Posted as an answer from comments...
Since Lua doesn't know what you consider garbage, it won't collect anything it isn't sure to be garbage. In some situations (one of which could be debugging) you want to specify a value for a variable without causing it to be considered "not trash" by Lua. From my understanding, weak tables allow you to do what you'd normally do with variables/objects/etc, but if they're weak referenced (or in a weak table), they will still be considered garbage by Lua and collected when the garbage collection function is called.
Example: Think about if you wanted to use an associative array, with key/value pairs in two separate private tables. If you only wanted to use the key table for one specific use, once you are done using it, it will be locked into existence in Lua. If you were to use a weak table, however, you'd be able to collect it as garbage as soon as you were done using it, freeing up the resources it was using.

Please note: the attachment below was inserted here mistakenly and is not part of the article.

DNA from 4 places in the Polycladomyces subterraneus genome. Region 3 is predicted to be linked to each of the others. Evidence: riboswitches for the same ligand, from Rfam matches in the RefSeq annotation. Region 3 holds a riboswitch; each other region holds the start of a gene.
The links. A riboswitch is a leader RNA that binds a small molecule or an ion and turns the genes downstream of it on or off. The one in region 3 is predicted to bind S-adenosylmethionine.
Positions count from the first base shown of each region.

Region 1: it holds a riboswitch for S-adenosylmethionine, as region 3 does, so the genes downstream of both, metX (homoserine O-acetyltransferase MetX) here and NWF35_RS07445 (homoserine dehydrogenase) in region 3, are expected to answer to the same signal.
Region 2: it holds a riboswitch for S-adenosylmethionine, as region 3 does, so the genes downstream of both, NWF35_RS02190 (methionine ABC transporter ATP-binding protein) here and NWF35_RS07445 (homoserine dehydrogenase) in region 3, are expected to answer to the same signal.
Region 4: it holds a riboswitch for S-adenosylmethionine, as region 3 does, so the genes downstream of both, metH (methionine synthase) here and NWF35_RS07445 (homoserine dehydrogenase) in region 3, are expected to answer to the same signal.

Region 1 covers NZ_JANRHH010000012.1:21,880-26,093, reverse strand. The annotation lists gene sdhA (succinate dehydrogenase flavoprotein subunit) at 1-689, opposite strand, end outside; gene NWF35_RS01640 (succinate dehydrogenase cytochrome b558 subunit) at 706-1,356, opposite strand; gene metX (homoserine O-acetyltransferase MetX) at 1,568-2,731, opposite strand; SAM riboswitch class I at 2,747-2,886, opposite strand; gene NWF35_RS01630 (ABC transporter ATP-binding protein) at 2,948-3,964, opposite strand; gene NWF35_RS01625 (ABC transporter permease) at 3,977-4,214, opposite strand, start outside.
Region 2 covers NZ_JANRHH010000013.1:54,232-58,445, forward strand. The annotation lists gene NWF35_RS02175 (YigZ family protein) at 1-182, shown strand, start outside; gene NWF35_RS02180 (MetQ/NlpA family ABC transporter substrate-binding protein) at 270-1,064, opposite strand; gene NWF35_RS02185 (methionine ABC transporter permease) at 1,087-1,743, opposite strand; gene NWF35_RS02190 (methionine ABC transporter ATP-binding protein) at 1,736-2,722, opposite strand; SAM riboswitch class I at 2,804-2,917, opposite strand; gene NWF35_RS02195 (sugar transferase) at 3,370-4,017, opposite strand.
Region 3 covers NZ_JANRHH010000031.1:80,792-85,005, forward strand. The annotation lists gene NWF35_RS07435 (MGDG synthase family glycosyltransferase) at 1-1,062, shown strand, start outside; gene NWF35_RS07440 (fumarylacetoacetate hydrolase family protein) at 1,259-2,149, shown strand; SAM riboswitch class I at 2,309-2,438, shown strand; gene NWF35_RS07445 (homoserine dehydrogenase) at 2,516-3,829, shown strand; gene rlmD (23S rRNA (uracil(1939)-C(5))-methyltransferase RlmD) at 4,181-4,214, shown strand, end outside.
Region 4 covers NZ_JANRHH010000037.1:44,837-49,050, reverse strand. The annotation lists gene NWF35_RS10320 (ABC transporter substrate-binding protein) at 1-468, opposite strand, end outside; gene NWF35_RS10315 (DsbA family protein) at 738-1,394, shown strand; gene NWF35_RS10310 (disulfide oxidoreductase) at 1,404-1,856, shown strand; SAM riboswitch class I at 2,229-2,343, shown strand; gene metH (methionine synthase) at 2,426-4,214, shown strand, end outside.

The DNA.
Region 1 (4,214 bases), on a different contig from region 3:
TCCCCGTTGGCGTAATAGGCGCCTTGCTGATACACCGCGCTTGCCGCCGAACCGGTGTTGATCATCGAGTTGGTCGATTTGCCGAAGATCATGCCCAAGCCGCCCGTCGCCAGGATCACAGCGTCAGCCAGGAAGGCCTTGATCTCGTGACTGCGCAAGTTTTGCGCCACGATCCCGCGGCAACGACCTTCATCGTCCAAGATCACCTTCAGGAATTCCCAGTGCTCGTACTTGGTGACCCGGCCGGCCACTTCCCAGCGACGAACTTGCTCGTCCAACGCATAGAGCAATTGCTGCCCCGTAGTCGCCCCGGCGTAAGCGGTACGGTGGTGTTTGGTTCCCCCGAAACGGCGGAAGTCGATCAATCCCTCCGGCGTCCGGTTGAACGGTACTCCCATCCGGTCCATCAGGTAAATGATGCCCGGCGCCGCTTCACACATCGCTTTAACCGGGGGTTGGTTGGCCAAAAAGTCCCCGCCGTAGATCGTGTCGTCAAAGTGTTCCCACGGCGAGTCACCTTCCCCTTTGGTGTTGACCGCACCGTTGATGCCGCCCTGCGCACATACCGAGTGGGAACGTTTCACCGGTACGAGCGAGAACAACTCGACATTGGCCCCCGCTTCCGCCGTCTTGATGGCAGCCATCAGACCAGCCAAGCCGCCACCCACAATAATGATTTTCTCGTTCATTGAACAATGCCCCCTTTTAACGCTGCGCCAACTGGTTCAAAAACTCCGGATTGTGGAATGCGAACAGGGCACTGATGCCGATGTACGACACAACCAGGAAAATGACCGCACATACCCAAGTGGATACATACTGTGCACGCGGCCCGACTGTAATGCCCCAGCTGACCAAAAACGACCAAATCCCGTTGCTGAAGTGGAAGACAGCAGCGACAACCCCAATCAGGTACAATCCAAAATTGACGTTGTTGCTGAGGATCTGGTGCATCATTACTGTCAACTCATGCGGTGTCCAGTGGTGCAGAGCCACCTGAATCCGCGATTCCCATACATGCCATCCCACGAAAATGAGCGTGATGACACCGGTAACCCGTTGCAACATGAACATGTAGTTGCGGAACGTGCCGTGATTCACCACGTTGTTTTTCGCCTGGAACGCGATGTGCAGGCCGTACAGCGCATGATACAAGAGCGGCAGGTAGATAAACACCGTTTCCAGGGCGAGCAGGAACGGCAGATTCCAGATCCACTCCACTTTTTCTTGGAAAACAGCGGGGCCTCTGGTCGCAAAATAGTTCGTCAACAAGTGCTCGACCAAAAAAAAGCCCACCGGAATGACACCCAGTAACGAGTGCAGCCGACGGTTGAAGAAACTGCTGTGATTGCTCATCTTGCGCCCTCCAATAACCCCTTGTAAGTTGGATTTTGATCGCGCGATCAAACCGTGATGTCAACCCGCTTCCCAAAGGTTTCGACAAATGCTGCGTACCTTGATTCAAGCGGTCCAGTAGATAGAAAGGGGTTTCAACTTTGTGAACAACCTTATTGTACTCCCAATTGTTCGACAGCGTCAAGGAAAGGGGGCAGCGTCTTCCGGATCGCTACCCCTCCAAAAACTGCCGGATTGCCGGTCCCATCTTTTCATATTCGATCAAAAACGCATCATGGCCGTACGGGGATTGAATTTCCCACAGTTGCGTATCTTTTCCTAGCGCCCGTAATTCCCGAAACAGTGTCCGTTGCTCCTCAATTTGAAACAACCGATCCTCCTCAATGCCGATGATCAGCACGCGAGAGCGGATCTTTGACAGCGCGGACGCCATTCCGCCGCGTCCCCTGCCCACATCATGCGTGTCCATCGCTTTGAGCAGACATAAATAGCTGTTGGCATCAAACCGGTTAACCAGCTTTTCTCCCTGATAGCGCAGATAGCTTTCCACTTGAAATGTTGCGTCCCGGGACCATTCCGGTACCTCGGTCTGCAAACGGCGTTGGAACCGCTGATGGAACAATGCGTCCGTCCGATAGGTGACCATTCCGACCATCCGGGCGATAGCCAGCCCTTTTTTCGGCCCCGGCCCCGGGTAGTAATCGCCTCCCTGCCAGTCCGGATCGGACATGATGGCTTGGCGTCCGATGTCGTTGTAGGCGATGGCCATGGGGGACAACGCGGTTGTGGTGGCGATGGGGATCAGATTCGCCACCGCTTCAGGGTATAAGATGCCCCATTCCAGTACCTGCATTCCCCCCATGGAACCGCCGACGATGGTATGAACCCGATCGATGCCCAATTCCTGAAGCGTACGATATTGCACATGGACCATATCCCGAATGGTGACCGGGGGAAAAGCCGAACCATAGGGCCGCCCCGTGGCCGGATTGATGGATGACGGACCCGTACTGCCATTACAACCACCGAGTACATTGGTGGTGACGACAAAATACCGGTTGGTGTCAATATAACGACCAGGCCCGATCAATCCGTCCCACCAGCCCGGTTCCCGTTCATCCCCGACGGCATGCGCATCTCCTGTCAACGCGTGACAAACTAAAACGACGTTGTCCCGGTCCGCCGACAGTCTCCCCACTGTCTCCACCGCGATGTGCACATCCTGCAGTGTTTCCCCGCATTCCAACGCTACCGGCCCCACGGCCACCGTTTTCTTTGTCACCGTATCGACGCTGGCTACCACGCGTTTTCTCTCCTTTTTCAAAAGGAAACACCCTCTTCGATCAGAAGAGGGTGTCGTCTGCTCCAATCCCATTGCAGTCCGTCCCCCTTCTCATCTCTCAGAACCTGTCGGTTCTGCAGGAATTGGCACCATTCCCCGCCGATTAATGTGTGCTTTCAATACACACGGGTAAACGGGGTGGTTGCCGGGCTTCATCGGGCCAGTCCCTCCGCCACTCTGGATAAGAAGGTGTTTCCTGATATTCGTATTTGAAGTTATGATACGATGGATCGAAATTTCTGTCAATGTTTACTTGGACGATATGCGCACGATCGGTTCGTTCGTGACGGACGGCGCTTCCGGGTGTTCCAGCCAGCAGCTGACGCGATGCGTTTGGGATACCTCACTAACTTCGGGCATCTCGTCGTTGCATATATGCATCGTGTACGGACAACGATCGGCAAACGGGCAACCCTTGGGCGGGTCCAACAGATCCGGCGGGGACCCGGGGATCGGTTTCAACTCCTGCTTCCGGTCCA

To explain that one cryptic sentence about annotating, when you "alter" a variable, you lock it into existence and Lua no longer considers it to be garbage. To "annotate" a variable means to give it a name, number, or some other value. So, it means that you're allowed to give a variable a name/value without locking it into existence (so then Lua can garbage collect it).
Weak tables are often used in situations where you wish to give a name to a value without locking the value into existence, which takes up memory.